Duke may have an honor code, but the results of a recent academic integrity survey cast doubt on the code's validity and effectiveness.
According to preliminary results released yesterday, 45 percent of students surveyed have participated in some form of academic dishonesty, most often under the category of "unauthorized collaboration."
Thirty-eight and a half percent admitted to "copying a few sentences without footnoting them in a paper," and 37 percent say that they have falsified lab or research data at least once.
Although academic dishonesty seems prevalent at the University, 66 percent of students surveyed said the chances of a Duke student being caught at this behavior are either "low" or "very low."
"My opinion is that there is not an honor code; it's just a statement on the wall," said Steven Baldwin, a professor of chemistry and chair of the Arts and Sciences Council.
Preliminary data from a faculty survey also revealed general apathy to enforcing the code. More notably, the vast majority of professors say their understanding of the policies is "low" or "very low."
Matthew Baugh, chair of the Honor Council, was not shocked by the overall data. "I think there is an understanding that students cheat," the Trinity junior said.
In general, these results do not bode well for Duke's reputation as an honor code school. As one student wrote in the free-response section of the survey: "Some schools pride themselves on offering guidance for young people in becoming honest, hard-working, moral individuals. This school is not one of them."
To many interested in promoting academic integrity, the issue of fraudulent data is a particularly concerning one-with 15 percent more Duke students claiming to have done it than at any other school surveyed. Baldwin found this number alarming.
"I think that's remarkably high, and I suspect it's in the labs," he said. He noted that labs tend to be very similar year after year, and "by that, the departments are kind of asking for it."
Students are nearly evenly split on such issues as such as the effectiveness of cheating policies, the fairness of the judicial process and whether the responsibility for monitoring should lie with students. In what some have dubbed "the two Dukes," the student body is exceedingly polarized on issues of honor.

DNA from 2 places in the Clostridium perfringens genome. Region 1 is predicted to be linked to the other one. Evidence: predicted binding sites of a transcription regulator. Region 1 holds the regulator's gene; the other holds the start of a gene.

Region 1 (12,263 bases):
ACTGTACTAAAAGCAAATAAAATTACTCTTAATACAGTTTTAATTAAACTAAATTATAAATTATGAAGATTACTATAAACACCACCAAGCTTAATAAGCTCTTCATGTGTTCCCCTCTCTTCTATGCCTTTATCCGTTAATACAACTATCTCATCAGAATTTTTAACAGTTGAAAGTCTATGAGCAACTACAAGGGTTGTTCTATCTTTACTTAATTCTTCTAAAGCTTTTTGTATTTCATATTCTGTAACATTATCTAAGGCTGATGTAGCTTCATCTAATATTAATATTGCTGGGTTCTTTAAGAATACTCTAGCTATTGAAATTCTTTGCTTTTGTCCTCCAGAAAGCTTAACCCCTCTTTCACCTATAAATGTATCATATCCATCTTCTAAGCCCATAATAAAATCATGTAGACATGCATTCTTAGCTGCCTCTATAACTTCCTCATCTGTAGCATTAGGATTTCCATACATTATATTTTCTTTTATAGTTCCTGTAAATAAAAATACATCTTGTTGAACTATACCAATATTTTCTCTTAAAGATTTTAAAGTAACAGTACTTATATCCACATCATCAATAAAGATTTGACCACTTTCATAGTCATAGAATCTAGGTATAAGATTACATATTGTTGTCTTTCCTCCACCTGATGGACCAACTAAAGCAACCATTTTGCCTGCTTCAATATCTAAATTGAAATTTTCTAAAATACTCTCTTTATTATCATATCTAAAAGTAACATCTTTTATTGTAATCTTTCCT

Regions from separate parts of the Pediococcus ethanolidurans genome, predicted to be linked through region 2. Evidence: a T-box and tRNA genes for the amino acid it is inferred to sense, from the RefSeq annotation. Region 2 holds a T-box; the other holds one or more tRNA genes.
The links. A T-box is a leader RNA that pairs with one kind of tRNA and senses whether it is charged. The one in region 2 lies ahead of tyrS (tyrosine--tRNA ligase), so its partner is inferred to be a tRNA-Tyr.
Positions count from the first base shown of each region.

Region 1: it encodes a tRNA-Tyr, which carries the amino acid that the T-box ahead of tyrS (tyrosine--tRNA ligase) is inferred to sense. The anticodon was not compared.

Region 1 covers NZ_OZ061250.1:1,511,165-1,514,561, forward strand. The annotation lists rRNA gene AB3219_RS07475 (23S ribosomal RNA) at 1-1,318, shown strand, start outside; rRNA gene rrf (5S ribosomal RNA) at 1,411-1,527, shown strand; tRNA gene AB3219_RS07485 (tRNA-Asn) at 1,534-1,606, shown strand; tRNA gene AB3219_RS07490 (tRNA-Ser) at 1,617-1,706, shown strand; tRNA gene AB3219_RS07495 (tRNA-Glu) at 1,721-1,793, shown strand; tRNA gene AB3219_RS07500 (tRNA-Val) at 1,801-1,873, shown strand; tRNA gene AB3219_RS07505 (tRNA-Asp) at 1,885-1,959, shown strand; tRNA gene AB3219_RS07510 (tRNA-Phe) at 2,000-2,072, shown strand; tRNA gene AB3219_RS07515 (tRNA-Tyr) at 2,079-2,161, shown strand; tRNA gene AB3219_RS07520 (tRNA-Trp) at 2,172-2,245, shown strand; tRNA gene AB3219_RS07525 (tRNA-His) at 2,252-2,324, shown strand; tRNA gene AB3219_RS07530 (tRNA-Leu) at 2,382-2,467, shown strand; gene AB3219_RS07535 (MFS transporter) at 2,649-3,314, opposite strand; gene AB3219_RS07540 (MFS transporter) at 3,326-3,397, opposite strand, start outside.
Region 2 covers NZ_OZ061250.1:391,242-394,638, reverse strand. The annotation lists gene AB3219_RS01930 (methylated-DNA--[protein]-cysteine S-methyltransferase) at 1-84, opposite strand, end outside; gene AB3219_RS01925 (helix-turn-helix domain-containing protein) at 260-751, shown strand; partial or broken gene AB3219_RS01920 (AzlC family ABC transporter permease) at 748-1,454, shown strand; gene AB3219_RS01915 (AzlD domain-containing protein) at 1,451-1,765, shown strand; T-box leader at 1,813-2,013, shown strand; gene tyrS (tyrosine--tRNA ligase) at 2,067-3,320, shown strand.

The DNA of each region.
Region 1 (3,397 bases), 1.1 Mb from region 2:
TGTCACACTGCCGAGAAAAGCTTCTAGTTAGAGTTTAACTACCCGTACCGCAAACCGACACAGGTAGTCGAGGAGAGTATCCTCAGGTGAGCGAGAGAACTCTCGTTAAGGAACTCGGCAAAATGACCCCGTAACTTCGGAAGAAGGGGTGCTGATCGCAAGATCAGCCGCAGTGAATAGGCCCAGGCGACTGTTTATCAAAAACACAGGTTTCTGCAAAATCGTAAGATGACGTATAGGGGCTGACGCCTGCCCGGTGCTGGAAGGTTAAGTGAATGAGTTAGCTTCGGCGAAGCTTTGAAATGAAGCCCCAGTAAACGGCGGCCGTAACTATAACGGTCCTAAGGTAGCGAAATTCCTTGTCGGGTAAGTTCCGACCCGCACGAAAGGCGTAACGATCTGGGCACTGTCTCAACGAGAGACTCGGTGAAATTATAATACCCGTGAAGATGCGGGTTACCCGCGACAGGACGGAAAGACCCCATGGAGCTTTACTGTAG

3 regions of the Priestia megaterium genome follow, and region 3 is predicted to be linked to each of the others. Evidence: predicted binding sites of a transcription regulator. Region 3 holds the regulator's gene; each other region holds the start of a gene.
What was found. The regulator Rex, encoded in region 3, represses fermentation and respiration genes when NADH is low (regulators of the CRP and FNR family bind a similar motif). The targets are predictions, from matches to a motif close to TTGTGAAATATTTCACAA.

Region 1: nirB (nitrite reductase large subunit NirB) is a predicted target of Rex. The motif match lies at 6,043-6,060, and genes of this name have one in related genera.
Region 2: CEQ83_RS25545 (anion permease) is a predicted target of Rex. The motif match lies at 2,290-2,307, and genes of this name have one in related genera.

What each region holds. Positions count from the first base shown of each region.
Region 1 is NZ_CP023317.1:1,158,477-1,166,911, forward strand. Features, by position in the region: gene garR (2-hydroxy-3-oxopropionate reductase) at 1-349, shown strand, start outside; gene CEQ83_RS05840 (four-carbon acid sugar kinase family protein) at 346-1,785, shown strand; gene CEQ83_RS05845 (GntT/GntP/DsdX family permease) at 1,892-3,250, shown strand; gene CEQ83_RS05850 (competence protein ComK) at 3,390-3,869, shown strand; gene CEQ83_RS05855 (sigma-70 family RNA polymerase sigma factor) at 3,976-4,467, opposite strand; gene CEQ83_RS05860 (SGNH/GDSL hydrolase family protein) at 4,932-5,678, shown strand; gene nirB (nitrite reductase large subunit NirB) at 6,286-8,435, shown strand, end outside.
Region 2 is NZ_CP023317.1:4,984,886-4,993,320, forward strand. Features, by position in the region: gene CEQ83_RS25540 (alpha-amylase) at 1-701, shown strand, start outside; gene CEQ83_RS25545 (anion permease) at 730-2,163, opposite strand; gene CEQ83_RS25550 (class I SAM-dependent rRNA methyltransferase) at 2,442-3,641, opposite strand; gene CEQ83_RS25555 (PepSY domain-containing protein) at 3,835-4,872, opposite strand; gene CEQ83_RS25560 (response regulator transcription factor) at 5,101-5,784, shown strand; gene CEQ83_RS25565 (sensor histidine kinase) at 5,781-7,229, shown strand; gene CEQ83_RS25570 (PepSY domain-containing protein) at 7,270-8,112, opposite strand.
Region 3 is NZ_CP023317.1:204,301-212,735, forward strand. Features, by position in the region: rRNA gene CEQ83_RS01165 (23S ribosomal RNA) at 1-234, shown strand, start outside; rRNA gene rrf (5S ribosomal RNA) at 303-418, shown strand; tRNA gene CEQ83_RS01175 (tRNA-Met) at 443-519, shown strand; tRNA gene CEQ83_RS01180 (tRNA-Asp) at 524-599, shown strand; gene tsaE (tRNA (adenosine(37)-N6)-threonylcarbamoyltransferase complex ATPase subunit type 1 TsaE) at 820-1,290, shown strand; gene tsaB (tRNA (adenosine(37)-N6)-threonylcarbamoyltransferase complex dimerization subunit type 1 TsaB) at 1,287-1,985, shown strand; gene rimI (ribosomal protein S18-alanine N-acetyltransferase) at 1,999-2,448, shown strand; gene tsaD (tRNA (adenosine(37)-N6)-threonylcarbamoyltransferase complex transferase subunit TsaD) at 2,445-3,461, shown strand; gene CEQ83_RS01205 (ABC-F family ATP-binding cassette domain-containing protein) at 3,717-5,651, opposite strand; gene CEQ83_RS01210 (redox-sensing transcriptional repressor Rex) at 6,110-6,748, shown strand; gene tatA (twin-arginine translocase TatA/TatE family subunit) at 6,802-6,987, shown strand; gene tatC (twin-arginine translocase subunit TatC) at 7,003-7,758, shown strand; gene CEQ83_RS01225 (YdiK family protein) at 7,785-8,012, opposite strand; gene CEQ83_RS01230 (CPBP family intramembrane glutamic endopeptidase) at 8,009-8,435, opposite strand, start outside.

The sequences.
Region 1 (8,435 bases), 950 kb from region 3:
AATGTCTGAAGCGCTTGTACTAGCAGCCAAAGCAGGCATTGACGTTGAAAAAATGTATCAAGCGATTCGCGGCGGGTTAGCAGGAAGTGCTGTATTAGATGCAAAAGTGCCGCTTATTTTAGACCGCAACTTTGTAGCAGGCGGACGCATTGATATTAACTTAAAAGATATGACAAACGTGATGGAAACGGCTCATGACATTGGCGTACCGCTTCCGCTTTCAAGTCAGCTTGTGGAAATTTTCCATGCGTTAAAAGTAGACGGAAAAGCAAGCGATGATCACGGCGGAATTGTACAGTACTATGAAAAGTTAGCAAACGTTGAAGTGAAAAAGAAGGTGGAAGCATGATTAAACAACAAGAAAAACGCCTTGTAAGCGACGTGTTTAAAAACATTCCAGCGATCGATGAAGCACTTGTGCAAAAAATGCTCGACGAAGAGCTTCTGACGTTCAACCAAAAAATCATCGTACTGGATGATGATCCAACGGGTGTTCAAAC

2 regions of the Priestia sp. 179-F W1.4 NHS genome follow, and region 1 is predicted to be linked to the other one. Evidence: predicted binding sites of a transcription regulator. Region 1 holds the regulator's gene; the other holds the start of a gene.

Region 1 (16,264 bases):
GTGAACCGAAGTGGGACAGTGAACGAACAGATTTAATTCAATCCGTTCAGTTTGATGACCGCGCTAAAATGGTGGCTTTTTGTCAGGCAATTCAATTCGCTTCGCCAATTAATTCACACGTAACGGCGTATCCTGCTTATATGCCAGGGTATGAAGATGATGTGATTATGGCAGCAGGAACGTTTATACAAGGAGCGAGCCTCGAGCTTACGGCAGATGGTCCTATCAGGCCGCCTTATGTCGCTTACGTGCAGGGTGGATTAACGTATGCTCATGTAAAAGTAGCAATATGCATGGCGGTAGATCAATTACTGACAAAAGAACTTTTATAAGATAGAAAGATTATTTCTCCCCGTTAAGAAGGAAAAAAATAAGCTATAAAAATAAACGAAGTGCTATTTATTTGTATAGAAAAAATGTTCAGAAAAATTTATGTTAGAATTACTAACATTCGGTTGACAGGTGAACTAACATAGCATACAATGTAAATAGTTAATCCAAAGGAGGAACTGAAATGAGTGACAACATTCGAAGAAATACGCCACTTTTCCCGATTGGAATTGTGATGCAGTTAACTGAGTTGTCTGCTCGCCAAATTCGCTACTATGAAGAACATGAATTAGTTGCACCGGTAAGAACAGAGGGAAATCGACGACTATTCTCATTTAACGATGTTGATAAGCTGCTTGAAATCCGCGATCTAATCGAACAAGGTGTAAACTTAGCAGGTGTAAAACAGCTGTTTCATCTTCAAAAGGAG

"These sharp divisions suggest that there is a critical mass of students who would like to see Duke become a stronger honor code school-with unproctored exams, for instance-but also a critical mass who would not be in favor of this kind of change," Kenan Institute for Ethics director Elizabeth Kiss wrote in an e-mail.
The survey results highlight the difficulty of changing Duke's culture.
Kiss pointed out that although one-third of students said they would turn in a classmate for cheating, only 1 out of the 64 people who had witnessed academic dishonesty had actually done so.
The survey of 242 random students-a third from each class, sophomore through senior-was part of a national project to assess academic integrity in higher education.
Duke was one of 12 schools that is participating in the full pilot project, and one of 20 that was surveyed. Comparisons between schools were not readily available because schools are responsible for releasing their own results.
Along with the student data, very preliminary results from the faculty responses have been released. Two hundred regular-rank faculty were surveyed a few weeks ago, and while more responses are expected, early data show a significant problem with the faculty's approach to preventing cheating.
Only 54 percent of faculty surveyed say that they change their exams regularly, compared with 72 percent at private schools with an honor code, 82 percent at public schools with one, and 79 percent of faculty at schools without an honor code.
"I find that pretty amazing," said Baldwin, who added that many students have access to old exams. "And I think that's a reasonable way to study. I spend hours making a sophomore-level orgo exam for that reason."
In fact, in faculty efforts to curtail cheating, Duke ranked lower than the schools in every other category.
For example, only 15 percent of University professors reported that they hand out different versions of the same exam, while 42 percent do at other honor code schools and 49 percent of professors did so at schools with no honor code at all.
In another interesting result, 78 percent of students surveyed rated the faculty's understanding of Duke's policies concerning student cheating as "high" or "very high," while 72 percent of faculty rated their understanding of the policies as "low" or "very low."
Baldwin added that he doubts there is anyone-faculty or student-who understands all of the policies under the Honor Code, especially in ambiguous areas like handing in the same assignment to two different classes.
"We need to sit down and figure out where to go with this, to see where Duke is, where it wants to go...," said Baldwin. "It's time."
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